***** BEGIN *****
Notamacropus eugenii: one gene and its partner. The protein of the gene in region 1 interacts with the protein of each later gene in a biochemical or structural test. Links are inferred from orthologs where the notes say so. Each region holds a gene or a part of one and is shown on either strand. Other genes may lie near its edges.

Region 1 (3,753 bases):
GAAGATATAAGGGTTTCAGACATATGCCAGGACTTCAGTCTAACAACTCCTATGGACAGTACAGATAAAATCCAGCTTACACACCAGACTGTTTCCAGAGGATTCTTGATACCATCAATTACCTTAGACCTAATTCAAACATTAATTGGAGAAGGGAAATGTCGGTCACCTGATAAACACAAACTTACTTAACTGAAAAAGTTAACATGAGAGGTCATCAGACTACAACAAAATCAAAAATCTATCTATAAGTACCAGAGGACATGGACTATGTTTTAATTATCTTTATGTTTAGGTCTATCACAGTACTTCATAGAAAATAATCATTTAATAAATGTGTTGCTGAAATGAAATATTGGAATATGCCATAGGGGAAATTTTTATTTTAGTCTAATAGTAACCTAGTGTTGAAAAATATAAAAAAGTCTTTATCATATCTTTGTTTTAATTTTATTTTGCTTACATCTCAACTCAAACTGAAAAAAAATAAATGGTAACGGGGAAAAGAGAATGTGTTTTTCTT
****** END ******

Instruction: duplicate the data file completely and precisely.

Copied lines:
Notamacropus eugenii: one gene and its partner. The protein of the gene in region 1 interacts with the protein of each later gene in a biochemical or structural test. Links are inferred from orthologs where the notes say so. Each region holds a gene or a part of one and is shown on either strand. Other genes may lie near its edges.

Region 1 (3,753 bases):
GAAGATATAAGGGTTTCAGACATATGCCAGGACTTCAGTCTAACAACTCCTATGGACAGTACAGATAAAATCCAGCTTACACACCAGACTGTTTCCAGAGGATTCTTGATACCATCAATTACCTTAGACCTAATTCAAACATTAATTGGAGAAGGGAAATGTCGGTCACCTGATAAACACAAACTTACTTAACTGAAAAAGTTAACATGAGAGGTCATCAGACTACAACAAAATCAAAAATCTATCTATAAGTACCAGAGGACATGGACTATGTTTTAATTATCTTTATGTTTAGGTCTATCACAGTACTTCATAGAAAATAATCATTTAATAAATGTGTTGCTGAAATGAAATATTGGAATATGCCATAGGGGAAATTTTTATTTTAGTCTAATAGTAACCTAGTGTTGAAAAATATAAAAAAGTCTTTATCATATCTTTGTTTTAATTTTATTTTGCTTACATCTCAACTCAAACTGAAAAAAAATAAATGGTAACGGGGAAAAGAGAATGTGTTTTTCTT